Kenyan court overturns presidential election after ruling it was marred by 'illegalities'Kenya’s president, Uhuru Kenyatta, denounced the country’s supreme court as “crooks” in the pay of whites on Friday after it struck a stunning blow for judicial independence in Africa by nullifying his recent re-election. Ruling that Mr Kenyatta’s victory in the Aug 8 vote was marred by “irregularities and illegalities”, the court ordered a fresh vote to be held within 60 days, the first time judges have ever overturned an incumbent president’s victory in an African election. Robed in red and black, the six judges on the bench upheld a petition by Mr Kenyatta’s challenger Raila Odinga, whose claim that systematic fraud had denied him victory was ridiculed by Western observers, who portrayed him as a sore loser. The loser of four elections, all of them tarnished by allegations of impropriety, Mr Odinga was in court to savour his moment of triumph, allowing himself a smile as the chief justice, David Maraga, delivered his momentous ruling. “The presidential election held on August 8 was not conducted in accordance with the constitution and applicable law, rendering the results invalid, null and void,” Mr Maraga told the courtroom, as he read out the four-to-two majority ruling. Uhuru Kenyatta was re-elected Kenyan President in August Credit: Thomas Mukoya/Reuters Outside the building, as well as in slums across the capital Nairobi and in Mr Odinga’s strongholds in western Kenya, the crowds erupted in disbelieving joy. Celebrations in downtown Nairobi after a re-election is called Credit: BAZ RATNER/Reuters Three weeks ago, many of the same people had been running for their lives as police used live fire to crush protests triggered by the electoral commission’s official declaration of Mr Kenyatta’s victory. At least 28 people were killed by the police, including a six-month old baby beaten into a coma from which she never recovered and a teenager hauled out from under his bed and bludgeoned to death in front of his parents. But on Friday, the police seemed bewildered and unsure of themselves, briefly advancing on jubilant opposition supporters, chanting and waving branches on the streets outside the court, before retreating again and eventually disappearing altogether. “We expected the worst and have been given the best,” said Japheth Onyango, a mechanic, as he joined the celebrations. “We have been vindicated and justified. The oppression of Kenya’s people has been ended by the stroke of a pen.” Opposition leader Raila Odinga smiles and waves to a crowd of his supporters as he leaves the Supreme Court in downtown Nairobi Credit: Ben Curtis/AP “People are just so, so happy,” added Dorothy Mwangale, a cleaner, beaming uncontrollably, tears brimming in her eyes. The mood was in stark contrast to the sullen silence of the president’s supporters, who had also gathered publicly to celebrate what they believed would be confirmation of his victory. Supporters of opposition leader Raila Odinga cheer outside court  Credit: BAZ RATNER/Reuters The disbelief was also etched on the president’s face itself.  Although he agreed to respect the ruling, Mr Kenyatta also upbraided the court saying: “Six people decided to go against the will of the people”. Later, addressing supporters in Nairobi’s Burma Market, the president’s bitterness became even starker as he claimed his victory had been taken away from him by the chief justice “and his crooks”. “This story of theirs is being paid by whites and other trash,” he said, before appearing to threaten the court. “First we say we agree and accept … but they know that we are also men. “Let them wait for us after the election.” Police watch the cheering crowd outside the court in Nairobi Credit: BAZ RATNER/Reuters The court absolved the president of any involvement in any electoral fraud, laying the blame on the electoral commission for the opaque manner in which it conducted the count. Although a detailed ruling is yet to be released, it is likely that the deciding factor was the failure by a quarter of polling stations to submit adequate supporting documentation for the results they filed to the electoral commission. Mr Odinga welcomed the ruling as “precedent setting”, but immediately plunged the new election into uncertainty by demanding the dissolution and replacement of the electoral commission. Police guard the Supreme Court building in Kenya amid the ruling Credit: Ben Curtis/AP “We have no faith at all in the electoral commission as currently constituted,” he said outside the court. “They have committed criminal acts. Most of them belong in jail.” Mr Odinga initially refused to mount a court challenge, arguing that the supreme court had proved itself a subservient tool of the executive after it rejected his petition five years ago to overturn Mr Kenyatta’s first election victory. Deadly clashes sweep Kenya after election hacking claims 01:31 He capitulated only under international pressure after observers said they believed the election was credible.  John Kerry, the former American secretary of state and leader of one observer mission, called on Mr Odinga to concede as graciously as he had done following his defeat to President George W Bush in 2004. Whatever the consequences of its decision, the supreme court has made legal and political history in Africa by making a ruling once believed unthinkable – one that could embolden other courts on the continent to follow suit. When Mr Maraga became chief justice last year, he was little known and some observers questioned whether he had the stature and independence to stand up to Kenya’s ruling elite. While his ruling will be debated for many years, Mr Maraga will be seen to have banished the equivocal reputation that long surrounded Kenya’s judiciary, establishing its authority as a genuinely independent and fearless arbiter over political disputes. Kenya's dollar bonds, shilling fall after court nullifies election #SupremeCourtDecides#shilling#forex#Kenyahttps://t.co/nUco0V1d3qpic.twitter.com/3vvFvJtQNr— John Ndiso (@johnalyst) September 1, 2017 Political unrest in Kenya as opposition challenges election result, in pictures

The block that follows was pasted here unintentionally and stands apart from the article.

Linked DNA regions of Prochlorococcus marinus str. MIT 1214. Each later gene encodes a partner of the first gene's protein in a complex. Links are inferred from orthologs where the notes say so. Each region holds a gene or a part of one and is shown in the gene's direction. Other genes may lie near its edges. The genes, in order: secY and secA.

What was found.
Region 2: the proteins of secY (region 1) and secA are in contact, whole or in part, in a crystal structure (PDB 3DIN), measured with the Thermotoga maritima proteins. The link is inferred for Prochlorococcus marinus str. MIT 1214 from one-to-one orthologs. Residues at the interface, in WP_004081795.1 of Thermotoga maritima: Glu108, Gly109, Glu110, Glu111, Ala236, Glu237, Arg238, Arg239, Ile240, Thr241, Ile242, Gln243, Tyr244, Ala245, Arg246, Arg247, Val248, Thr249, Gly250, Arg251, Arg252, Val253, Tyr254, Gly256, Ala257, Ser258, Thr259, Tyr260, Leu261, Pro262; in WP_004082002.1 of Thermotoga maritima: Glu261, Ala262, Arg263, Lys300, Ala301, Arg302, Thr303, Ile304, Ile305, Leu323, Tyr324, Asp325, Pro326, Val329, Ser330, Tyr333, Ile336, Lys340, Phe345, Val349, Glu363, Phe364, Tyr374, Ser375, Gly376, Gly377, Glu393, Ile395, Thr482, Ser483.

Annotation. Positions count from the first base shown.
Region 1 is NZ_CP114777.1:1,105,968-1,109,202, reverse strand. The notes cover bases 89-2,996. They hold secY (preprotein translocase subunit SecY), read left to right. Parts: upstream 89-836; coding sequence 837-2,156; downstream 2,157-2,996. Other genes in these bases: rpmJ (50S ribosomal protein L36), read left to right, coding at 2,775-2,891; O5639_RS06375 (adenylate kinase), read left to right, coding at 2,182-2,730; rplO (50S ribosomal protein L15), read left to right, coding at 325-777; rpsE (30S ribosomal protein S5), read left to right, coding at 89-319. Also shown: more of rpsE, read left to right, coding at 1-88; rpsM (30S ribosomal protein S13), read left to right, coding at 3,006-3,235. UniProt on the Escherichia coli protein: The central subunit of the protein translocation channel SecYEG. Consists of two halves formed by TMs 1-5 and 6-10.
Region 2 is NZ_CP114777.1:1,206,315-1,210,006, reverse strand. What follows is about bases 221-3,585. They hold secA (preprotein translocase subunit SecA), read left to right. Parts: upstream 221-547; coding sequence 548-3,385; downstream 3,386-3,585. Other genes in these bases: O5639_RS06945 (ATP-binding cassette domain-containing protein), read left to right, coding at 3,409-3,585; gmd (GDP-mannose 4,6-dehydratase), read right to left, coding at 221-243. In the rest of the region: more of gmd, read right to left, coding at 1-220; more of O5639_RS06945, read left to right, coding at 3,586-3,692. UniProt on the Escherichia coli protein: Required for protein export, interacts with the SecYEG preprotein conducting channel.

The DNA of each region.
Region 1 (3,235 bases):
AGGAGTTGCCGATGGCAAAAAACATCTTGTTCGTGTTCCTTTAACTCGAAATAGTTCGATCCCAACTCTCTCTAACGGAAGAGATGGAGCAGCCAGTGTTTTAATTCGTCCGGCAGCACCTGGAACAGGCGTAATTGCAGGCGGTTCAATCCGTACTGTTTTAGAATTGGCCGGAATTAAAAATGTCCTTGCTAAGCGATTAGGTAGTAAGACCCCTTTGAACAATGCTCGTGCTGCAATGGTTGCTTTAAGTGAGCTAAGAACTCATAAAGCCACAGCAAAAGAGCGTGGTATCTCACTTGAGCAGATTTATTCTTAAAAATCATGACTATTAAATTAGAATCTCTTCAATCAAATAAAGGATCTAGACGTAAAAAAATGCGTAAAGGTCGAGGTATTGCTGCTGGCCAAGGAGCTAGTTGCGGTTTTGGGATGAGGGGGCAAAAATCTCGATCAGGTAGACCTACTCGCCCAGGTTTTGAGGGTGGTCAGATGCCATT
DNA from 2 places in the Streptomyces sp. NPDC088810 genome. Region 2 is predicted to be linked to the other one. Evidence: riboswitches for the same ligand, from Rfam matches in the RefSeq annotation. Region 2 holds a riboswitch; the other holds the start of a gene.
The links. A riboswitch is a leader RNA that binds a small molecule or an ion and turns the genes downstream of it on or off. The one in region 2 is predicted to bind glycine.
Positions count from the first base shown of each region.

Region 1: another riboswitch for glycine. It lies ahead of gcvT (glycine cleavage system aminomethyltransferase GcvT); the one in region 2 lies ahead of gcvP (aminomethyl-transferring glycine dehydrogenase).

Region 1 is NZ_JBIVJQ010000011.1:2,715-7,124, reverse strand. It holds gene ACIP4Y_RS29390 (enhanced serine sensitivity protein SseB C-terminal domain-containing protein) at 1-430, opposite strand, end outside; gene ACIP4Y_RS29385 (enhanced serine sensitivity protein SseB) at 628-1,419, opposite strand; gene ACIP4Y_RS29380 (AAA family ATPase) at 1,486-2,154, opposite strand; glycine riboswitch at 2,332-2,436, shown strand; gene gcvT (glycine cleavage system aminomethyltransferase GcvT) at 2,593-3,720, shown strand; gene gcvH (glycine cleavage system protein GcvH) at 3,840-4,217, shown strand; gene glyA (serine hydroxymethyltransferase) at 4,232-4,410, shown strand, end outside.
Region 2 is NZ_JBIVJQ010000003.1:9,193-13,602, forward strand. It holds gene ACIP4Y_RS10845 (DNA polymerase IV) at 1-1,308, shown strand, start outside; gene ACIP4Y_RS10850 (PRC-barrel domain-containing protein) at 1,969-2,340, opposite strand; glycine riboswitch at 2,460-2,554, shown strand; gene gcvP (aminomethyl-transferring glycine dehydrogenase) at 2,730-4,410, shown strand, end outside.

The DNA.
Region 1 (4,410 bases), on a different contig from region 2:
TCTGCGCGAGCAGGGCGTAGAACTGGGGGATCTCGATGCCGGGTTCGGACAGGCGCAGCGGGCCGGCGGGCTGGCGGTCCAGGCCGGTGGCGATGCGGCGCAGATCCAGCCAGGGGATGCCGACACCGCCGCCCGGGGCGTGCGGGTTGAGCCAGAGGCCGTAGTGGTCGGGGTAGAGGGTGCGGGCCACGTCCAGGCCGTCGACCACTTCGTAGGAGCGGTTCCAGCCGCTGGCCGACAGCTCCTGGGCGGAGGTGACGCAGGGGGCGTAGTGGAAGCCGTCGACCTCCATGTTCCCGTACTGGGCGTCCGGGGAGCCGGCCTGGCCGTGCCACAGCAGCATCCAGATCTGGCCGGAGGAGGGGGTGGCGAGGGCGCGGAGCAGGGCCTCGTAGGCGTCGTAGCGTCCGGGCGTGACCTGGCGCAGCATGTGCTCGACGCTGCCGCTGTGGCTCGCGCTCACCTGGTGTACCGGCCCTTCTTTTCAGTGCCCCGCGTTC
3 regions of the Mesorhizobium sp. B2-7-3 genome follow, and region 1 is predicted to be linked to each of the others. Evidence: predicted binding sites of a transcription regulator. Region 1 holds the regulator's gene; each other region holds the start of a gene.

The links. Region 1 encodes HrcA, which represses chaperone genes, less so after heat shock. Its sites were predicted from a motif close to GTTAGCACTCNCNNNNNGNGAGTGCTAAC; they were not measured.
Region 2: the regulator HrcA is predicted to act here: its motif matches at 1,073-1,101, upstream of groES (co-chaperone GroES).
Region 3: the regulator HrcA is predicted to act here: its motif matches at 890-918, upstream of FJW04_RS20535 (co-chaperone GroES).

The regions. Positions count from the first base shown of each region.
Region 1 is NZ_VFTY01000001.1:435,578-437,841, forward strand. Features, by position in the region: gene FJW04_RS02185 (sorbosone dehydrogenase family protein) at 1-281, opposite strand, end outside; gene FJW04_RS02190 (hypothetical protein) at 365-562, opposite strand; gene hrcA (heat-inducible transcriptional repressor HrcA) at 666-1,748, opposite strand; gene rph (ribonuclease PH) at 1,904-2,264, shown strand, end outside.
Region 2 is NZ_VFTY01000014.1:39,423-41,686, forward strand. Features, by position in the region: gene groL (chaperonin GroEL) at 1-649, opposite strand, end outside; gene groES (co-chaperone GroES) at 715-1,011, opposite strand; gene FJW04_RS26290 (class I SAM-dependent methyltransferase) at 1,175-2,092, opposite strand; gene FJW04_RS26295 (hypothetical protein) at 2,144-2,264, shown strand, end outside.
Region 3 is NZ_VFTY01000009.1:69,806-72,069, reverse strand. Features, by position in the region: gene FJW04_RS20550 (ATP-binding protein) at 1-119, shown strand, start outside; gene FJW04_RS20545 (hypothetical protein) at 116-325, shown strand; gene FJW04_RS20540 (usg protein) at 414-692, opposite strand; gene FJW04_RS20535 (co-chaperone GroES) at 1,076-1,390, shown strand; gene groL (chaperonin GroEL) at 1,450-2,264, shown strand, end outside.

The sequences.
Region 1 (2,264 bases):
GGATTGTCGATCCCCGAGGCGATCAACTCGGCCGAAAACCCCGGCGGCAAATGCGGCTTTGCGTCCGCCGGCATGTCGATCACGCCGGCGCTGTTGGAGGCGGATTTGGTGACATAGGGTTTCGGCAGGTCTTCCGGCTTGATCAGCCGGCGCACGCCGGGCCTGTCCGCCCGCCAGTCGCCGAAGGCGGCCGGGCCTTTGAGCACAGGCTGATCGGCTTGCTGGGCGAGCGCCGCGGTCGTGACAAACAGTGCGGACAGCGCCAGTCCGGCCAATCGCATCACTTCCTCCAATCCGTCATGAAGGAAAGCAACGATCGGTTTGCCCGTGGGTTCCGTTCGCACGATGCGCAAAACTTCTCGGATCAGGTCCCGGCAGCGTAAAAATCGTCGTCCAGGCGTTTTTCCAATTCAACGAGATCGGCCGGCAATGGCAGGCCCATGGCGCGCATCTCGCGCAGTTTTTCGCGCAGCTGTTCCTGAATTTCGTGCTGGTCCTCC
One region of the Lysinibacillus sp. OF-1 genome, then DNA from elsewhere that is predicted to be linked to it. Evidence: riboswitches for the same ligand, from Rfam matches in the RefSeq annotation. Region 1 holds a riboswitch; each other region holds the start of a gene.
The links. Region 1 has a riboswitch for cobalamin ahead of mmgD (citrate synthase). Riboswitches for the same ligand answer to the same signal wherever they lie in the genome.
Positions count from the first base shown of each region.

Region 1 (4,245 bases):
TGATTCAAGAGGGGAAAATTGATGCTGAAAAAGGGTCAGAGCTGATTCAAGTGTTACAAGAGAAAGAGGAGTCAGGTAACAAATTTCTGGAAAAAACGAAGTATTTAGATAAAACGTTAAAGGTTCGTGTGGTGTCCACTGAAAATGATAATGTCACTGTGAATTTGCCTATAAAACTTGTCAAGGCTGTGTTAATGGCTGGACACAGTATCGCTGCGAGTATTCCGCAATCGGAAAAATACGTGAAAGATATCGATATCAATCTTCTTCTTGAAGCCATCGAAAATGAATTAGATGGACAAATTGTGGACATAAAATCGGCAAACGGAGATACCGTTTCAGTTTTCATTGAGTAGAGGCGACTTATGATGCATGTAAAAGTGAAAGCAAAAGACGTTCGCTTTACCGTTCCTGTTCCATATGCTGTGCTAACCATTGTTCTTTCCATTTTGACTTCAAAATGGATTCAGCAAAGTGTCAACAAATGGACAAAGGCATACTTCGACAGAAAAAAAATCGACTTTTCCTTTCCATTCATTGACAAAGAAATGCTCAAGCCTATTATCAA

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Puerto Ricans back full US statehood but vote marred by abstentions

Puerto Ricans back full US statehood but vote marred by abstentionsPuerto Rico’s referendum on statehood delivered a lackluster turnout Sunday, with almost four fifths of voters deciding not to cast a ballot, though those who did unanimously backed the territory becoming a US state. A weak turnout had been predicted, given the call by opposition parties — which supported the status quo — for a boycott of the non-binding vote. Despite the low level of participation, Puerto Rican Governor Ricardo Rossello vowed, after casting his vote for full annexation by the United States, to defend internationally the result.